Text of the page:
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Aberrant: Dead Rising - The Old Ways


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The white-tailed buck jumped at a sudden noise. It was the vesper hour, that haunting time that falls between night and day, when the nocturnal dangers of the world were just turning in, and those of the daylight hours had not yet awoken. Or at least, that was how it used to be.

The buck had learned during the past several months that there no longer was a 'safest hour' of the day. The dead creatures never rested, and they were always hungry. Nervous even before the plague, the white-tailed deer who had survived this long after it were paranoid to an almost insane degree. The dead things that now wandered the world were slow and gave up the chase quickly, but they never slept and they never grew tired, and there were so many of them.

The noise grew louder, and one of the dead stepped out of the trees thirty yards away. Immediately, the buck turned to run, realizing too late that there was another sound approaching. A soft *twang* - barely audible - followed by an even softer whistling noise. The buck leapt high in the air, but it was only a reflex, a knee-jerk reaction of sorts that came too late and accomplished far too little. When it came down from its leap, its legs crumpled underneath it and it crashed heavily to the ground with a feathered arrow piercing its heart. It did not get back up again.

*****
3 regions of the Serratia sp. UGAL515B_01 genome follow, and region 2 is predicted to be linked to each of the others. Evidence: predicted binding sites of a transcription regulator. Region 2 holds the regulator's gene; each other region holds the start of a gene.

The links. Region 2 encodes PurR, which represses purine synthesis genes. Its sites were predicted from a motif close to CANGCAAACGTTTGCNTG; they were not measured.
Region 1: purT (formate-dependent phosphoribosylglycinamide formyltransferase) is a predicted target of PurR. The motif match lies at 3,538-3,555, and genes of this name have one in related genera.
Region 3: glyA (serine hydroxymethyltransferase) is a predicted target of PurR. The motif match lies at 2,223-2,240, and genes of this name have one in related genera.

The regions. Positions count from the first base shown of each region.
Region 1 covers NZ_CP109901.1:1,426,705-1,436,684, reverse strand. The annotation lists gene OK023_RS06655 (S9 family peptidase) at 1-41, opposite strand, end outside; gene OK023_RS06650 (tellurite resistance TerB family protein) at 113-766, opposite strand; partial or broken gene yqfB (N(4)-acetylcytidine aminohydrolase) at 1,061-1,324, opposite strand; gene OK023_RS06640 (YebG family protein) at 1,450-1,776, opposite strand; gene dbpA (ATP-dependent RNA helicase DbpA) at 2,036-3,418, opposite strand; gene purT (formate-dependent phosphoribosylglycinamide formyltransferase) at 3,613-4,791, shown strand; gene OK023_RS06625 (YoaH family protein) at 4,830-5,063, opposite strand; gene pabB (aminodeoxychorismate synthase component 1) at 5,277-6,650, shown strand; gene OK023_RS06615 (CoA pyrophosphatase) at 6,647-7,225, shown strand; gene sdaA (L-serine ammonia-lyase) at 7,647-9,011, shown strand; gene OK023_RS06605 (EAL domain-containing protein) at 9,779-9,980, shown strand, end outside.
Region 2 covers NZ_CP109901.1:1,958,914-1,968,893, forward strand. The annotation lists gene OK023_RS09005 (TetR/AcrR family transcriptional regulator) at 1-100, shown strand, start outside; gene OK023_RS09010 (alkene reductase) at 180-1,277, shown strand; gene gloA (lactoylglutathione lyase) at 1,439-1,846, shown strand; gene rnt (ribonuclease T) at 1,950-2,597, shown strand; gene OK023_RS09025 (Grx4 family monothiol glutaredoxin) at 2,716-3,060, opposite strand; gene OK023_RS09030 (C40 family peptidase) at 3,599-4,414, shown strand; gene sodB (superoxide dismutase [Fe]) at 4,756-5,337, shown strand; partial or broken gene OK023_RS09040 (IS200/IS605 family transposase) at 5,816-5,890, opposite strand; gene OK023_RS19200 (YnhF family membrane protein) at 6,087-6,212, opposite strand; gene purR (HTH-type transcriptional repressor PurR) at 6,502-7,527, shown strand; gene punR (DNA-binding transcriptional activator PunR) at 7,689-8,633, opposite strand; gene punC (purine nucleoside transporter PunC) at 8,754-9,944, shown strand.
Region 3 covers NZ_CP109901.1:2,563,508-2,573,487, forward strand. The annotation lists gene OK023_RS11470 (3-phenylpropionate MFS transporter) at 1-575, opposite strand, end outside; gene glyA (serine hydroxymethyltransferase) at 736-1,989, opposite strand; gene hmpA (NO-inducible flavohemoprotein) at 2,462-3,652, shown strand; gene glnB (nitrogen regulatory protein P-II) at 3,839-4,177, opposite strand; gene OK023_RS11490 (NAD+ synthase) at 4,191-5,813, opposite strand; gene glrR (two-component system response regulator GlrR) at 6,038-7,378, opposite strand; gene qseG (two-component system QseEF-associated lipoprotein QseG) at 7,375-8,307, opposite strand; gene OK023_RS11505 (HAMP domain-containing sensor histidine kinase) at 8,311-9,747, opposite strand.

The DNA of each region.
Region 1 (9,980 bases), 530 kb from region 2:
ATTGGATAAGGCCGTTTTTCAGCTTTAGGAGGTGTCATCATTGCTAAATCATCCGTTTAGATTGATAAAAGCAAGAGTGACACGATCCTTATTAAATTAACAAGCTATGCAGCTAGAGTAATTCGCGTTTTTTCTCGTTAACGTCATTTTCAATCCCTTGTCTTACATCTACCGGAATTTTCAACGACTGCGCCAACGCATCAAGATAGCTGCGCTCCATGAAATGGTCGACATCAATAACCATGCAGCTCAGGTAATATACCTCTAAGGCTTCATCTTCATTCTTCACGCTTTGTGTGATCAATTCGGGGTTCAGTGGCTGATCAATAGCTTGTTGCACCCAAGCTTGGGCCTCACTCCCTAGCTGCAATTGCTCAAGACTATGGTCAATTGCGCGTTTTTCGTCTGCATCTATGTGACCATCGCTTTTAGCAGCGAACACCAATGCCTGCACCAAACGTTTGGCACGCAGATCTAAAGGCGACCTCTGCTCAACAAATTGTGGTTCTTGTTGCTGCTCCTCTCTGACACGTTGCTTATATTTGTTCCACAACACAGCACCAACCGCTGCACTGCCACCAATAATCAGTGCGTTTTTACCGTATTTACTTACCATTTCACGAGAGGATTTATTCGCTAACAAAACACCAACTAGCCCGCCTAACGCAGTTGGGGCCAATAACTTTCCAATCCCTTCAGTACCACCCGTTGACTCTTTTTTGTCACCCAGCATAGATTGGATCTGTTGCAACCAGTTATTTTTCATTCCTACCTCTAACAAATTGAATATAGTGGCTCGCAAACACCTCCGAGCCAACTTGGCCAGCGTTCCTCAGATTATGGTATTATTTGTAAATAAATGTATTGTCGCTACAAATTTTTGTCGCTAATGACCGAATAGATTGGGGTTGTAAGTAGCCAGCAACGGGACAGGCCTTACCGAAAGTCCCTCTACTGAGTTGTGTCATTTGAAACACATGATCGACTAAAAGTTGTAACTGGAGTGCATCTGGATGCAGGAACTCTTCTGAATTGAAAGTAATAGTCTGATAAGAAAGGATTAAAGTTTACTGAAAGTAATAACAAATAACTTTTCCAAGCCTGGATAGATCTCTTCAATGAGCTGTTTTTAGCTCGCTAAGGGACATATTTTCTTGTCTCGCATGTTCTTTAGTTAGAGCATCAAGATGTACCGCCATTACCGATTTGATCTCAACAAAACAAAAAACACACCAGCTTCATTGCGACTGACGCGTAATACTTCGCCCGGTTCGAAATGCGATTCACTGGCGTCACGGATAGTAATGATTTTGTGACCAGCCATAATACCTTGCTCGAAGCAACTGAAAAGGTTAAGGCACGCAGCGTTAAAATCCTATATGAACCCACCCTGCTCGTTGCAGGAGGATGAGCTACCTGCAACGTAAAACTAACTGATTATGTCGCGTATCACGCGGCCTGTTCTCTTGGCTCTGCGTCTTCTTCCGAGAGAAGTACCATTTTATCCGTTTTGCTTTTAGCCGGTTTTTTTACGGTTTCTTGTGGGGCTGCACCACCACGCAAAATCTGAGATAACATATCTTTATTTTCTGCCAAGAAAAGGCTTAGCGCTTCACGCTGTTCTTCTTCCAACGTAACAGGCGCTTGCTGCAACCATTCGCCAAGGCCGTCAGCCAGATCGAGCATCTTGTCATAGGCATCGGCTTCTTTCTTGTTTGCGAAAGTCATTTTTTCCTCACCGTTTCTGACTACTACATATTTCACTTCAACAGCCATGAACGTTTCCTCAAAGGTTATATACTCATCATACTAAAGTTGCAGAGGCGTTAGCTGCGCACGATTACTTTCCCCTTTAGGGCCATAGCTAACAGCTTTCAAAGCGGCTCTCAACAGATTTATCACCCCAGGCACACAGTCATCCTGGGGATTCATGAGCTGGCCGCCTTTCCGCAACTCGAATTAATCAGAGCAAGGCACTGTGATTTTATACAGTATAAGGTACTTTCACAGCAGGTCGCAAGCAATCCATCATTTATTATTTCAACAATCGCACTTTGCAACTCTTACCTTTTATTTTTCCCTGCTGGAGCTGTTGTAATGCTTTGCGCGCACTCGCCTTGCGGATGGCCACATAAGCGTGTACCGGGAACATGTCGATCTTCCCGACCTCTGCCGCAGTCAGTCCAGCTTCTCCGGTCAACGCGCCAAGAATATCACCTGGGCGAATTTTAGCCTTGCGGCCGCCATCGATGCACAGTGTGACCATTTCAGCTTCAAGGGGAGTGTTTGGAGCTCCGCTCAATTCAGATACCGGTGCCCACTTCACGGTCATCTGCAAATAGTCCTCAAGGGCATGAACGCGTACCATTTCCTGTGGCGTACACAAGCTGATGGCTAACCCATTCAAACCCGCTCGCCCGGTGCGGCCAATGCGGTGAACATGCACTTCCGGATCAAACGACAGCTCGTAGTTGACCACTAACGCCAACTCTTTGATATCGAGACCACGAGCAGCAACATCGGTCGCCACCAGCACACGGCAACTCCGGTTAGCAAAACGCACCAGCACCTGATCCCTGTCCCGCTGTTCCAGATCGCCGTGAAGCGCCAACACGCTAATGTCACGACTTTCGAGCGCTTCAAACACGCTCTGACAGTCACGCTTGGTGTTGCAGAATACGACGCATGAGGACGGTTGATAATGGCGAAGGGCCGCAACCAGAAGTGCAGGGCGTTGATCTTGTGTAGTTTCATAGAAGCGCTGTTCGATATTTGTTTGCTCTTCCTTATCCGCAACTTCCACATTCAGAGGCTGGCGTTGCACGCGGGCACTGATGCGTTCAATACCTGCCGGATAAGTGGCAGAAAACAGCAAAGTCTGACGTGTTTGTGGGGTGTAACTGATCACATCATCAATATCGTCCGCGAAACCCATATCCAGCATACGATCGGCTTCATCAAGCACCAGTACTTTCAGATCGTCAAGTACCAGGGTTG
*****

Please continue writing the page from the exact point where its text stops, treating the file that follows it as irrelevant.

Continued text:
Walker stepped out from some the trees he'd been hiding amongst and began to make his way towards the deer, ignoring the zombie that had changed targets and was now shuffling slowly in his direction. Arriving at the buck, he squatted next to it and pulled out a small knife, and then began to worry the arrow out of its side. The arrow could be used to take down another deer later on.

After a few moments, just as Walker managed to get the arrow extracted from his kill, the shuffling of the approaching zombie began to grow much louder and now its soft moans could be heard easily as well. Walker looked up from his work to see the zombie some twelve feet from him and coming closer with each dragging step. He set the arrow down to one side and adjusted the grip on his knife, but made no other movements, either to run or attack. Instead he simply watched the zombie approach, and as he did his breathing stopped first, then his heart and with it his pulse. One corpse watched another's approach.

The zombie's pace suddenly slackened, but it continued to approach. It reached the buck on the opposite side from Walker and collapsed heavily to its knees, its rotting hands reaching out hesitantly, almost like those of a shy lover. It bent down further and brought its blackened face, with its sunken cheeks and decayed nose to within centimeters of the dead animal's fir, sniffing and moaning at whatever it found there a disturbingly sensual manner. But in the end it lost interest in the buck. Zombies hate the flesh of the dead.

Instead, it pawed its way over the buck's ribs and leaned in very close to Walker, sniffing and moaning at him in the same way it had done with the buck. Walker did not so much as twitch as a muscle. If it were possible, the dead man across from him almost looked confused. Walker could almost see the thoughts in its head, wondering what had happened to the living flesh it had sensed right in front of it only seconds ago - save that zombies had no thoughts in their heads, and this creature was only suffering from a momentary lack of purpose which it would no doubt overcome any minute now.

And sure enough, it lost interest in the corpse of John Walker, just as it had that of the buck, and turned away. Slowly, ponderously, it regained its feet and slowly, ponderously, it turned and began to shuffle off in a new direction.

Walker watched it go for a long moment and then turned his attentions back to the white-tail. Standing up in one sudden and eerily smooth motion, he grabbed the animal by the antlers and began to drag it to a nearby tree, with the intention of hanging the animal so that he could bleed and gut it.